Publication Date


Document Type


First Advisor

Crouch, Julie L.||Valentiner, David P.

Degree Name

Ph.D. (Doctor of Philosophy)

Legacy Department

Department of Psychology


Personality; Personality development; Discipline of children; Parent and child


Implicit personality theories (IPT) are general beliefs about whether personality is fixed (i.e., entity theories) or malleable (i.e., incremental theories). Research suggests that the type of implicit personality theory a person holds (entity vs. incremental) guides the manner in which social information is processed and understood, especially during negative situations (e.g., Dweck, Chiu, & Hong, 1995a). Research also has demonstrated that interventions designed to alter IPT beliefs can significantly impact how individuals respond to the negative behaviors of others (e.g., Yeager, Miu, Powers, & Dweck, 2013). Although IPTs have yet to be empirically explored in the parenting domain, it is noteworthy that the information processing and behavioral patterns exhibited by individuals who hold entity IPTs are similar to the types of cognitive, affective, and behavioral reactions associated with harsh parenting behaviors (e.g., Milner, 2003). Moreover, findings from a preliminary study suggest that parental IPT beliefs may serve as pre-existing schemata that influence how parents interpret and respond to children's transgressions (Rutledge, Crouch, Valentiner, Milner, & Skowronski, 2014). Building on the results of this preliminary work, the present study was designed to examine whether an IPT intervention modified to fit the parenting context would alter how high entity parents respond to child transgressions. Sixty-three high entity parents (71.4% mothers) were randomly assigned to a control or IPT parenting intervention condition and asked to respond to a series of questions assessing parental reactions to a variety of child transgressions. As expected, results revealed that high entity parents in the IPT intervention condition (compared to parents in a control condition) were less likely to expect future child behavior problems and were less likely to report negative affect following personal child transgressions. In addition, parents in the IPT intervention condition (compared to the control condition) were marginally (a) less likely to ascribe negative traits to transgressing children, (b) less likely to make hostile attributions about children's misbehaviors, and (c) less likely to select harsh parenting strategies. Additionally, mediation analyses revealed that post-intervention IPT scores was a plausible full mediator on the relationship between condition and parental expectations of future behavior problems. Interpretations of these results, limitations, and future research directions are discussed.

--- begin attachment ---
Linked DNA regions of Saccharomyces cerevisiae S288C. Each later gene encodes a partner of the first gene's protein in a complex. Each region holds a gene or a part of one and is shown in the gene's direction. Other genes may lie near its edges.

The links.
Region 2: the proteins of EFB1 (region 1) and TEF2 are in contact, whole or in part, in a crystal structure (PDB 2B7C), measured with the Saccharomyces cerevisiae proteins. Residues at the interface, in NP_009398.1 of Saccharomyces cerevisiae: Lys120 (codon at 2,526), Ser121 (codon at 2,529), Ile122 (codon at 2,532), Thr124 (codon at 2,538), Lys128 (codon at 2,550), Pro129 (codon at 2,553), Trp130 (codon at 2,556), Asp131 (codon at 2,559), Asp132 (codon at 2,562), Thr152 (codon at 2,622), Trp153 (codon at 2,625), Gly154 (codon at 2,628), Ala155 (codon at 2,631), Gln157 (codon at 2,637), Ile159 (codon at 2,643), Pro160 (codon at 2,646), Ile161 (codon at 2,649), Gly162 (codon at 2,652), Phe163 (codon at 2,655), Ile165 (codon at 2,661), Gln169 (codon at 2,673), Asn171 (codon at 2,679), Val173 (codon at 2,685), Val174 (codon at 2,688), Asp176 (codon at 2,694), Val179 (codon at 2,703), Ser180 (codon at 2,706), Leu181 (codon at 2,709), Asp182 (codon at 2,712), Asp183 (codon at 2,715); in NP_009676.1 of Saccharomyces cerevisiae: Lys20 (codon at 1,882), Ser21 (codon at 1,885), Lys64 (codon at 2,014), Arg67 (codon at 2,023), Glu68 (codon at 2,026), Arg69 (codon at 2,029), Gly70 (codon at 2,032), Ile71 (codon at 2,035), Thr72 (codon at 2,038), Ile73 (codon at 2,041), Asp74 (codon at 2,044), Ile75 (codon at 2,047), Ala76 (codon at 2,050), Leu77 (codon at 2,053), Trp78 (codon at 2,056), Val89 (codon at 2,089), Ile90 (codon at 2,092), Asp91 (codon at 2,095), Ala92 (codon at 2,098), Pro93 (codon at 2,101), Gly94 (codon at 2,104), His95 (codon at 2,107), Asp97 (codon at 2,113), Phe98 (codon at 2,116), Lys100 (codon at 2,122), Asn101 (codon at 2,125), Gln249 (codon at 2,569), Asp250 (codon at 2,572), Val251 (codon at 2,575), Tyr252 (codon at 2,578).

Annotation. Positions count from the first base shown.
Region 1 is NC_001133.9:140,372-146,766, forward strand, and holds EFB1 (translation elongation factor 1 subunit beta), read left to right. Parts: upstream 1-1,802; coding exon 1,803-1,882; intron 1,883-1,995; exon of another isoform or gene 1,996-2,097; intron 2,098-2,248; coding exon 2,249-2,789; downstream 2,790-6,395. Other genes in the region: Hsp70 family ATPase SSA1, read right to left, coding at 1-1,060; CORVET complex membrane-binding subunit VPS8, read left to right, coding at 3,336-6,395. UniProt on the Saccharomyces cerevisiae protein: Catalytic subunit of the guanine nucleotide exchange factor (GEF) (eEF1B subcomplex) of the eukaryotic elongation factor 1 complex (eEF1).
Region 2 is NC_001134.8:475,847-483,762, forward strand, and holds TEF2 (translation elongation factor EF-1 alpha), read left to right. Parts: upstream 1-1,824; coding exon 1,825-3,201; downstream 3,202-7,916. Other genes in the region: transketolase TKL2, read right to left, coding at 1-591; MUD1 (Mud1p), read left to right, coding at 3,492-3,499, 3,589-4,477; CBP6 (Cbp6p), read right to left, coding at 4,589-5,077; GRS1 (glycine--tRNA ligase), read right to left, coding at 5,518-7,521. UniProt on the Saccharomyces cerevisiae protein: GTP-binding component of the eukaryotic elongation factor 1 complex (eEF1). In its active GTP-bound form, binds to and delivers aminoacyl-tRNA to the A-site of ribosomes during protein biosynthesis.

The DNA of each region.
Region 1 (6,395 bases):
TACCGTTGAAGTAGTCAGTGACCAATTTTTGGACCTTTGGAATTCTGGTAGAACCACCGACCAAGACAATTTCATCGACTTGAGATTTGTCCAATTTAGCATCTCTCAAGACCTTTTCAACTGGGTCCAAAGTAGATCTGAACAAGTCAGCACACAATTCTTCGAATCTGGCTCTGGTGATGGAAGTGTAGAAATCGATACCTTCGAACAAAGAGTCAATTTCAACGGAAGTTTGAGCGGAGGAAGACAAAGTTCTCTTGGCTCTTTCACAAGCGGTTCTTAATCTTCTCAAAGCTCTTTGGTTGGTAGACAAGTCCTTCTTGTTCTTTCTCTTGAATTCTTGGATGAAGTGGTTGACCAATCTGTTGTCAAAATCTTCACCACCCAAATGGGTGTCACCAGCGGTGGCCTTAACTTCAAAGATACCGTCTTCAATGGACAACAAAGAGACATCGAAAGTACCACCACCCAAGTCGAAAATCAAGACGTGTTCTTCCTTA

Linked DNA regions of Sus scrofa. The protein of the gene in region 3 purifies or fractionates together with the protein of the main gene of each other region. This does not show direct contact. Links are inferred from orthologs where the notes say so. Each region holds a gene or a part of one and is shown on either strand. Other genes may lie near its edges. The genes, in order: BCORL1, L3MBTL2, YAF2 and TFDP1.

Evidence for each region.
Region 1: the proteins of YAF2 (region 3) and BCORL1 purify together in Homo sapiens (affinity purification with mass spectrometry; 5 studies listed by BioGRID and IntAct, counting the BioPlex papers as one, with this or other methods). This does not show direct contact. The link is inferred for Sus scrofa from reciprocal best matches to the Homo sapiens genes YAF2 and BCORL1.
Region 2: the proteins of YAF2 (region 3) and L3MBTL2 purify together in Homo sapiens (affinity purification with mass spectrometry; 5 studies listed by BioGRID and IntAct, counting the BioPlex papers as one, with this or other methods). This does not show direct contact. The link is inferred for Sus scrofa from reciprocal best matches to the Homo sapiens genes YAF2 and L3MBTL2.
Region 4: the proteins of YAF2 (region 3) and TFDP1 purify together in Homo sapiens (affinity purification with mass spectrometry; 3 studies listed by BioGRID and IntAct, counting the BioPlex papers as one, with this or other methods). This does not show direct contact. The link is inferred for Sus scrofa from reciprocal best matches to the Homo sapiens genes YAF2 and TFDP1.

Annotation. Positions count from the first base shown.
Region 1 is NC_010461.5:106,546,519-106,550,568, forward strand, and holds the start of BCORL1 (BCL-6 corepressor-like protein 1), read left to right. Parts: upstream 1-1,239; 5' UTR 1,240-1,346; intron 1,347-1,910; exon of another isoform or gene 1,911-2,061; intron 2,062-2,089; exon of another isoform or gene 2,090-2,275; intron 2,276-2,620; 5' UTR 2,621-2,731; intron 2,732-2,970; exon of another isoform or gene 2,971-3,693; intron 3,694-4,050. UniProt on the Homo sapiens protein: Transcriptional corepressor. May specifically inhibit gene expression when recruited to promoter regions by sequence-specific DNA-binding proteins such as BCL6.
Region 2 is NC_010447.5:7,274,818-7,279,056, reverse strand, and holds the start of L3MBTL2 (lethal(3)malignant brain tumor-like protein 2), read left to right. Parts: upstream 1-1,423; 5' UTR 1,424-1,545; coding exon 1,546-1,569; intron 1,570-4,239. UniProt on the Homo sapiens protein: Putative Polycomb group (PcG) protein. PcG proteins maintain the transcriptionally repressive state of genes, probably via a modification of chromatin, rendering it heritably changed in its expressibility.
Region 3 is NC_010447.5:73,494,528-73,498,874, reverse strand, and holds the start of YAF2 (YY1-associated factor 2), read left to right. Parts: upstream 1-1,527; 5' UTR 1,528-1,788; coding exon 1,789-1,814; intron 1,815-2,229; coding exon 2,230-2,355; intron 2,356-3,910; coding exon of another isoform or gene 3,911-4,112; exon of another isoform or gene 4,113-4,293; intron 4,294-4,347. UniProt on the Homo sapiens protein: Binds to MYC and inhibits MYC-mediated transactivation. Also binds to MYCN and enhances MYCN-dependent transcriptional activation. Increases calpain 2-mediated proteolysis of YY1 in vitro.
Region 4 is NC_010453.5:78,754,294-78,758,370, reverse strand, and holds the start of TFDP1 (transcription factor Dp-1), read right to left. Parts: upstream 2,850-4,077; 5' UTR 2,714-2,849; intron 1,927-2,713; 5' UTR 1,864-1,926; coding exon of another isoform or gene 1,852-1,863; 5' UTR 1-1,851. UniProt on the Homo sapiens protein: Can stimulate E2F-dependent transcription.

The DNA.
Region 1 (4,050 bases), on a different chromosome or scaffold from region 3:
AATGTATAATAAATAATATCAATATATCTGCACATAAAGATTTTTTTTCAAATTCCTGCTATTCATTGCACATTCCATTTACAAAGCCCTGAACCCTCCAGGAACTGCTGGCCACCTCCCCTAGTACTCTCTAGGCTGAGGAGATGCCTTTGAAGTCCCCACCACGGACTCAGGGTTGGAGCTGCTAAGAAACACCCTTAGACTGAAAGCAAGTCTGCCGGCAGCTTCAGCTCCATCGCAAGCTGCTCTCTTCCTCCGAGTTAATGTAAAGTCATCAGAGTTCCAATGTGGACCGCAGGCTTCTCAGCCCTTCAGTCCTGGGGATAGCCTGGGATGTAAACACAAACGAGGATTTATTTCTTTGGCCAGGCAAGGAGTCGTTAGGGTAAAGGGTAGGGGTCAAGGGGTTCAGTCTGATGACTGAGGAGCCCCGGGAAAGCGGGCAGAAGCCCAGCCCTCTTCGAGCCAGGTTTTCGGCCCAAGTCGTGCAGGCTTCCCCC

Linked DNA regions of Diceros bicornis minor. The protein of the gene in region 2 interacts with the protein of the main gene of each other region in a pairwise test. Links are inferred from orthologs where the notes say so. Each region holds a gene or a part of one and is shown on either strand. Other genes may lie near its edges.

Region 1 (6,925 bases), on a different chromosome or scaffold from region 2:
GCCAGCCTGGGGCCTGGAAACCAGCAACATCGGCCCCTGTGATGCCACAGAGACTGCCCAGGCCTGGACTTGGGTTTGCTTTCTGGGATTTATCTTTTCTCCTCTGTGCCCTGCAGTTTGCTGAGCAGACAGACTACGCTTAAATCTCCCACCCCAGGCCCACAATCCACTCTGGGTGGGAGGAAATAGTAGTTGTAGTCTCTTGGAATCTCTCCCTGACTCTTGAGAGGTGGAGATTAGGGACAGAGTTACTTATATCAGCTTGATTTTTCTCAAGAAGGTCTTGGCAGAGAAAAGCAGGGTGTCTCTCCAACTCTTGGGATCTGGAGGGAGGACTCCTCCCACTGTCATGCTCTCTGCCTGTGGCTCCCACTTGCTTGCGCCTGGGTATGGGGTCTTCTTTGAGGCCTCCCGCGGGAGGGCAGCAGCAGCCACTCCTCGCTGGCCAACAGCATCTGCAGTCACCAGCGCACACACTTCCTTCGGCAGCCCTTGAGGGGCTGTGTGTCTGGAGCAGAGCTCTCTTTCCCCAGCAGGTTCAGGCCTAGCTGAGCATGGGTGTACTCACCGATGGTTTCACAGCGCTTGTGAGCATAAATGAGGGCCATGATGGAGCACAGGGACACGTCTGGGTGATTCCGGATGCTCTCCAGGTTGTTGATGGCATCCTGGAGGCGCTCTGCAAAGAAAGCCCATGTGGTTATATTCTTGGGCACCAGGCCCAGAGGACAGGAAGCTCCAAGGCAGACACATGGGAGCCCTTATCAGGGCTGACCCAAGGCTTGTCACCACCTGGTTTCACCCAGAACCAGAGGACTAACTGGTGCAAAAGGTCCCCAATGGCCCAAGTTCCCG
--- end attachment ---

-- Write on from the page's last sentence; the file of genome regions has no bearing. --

Advisors: Julie Crouch; David Valentiner.||Committee members: Randy McCarthy; Joel Milner; Jen Schmidt; John Skowronski.||Includes illustrations.||Includes bibliographical references.


iv, 131 pages




Northern Illinois University

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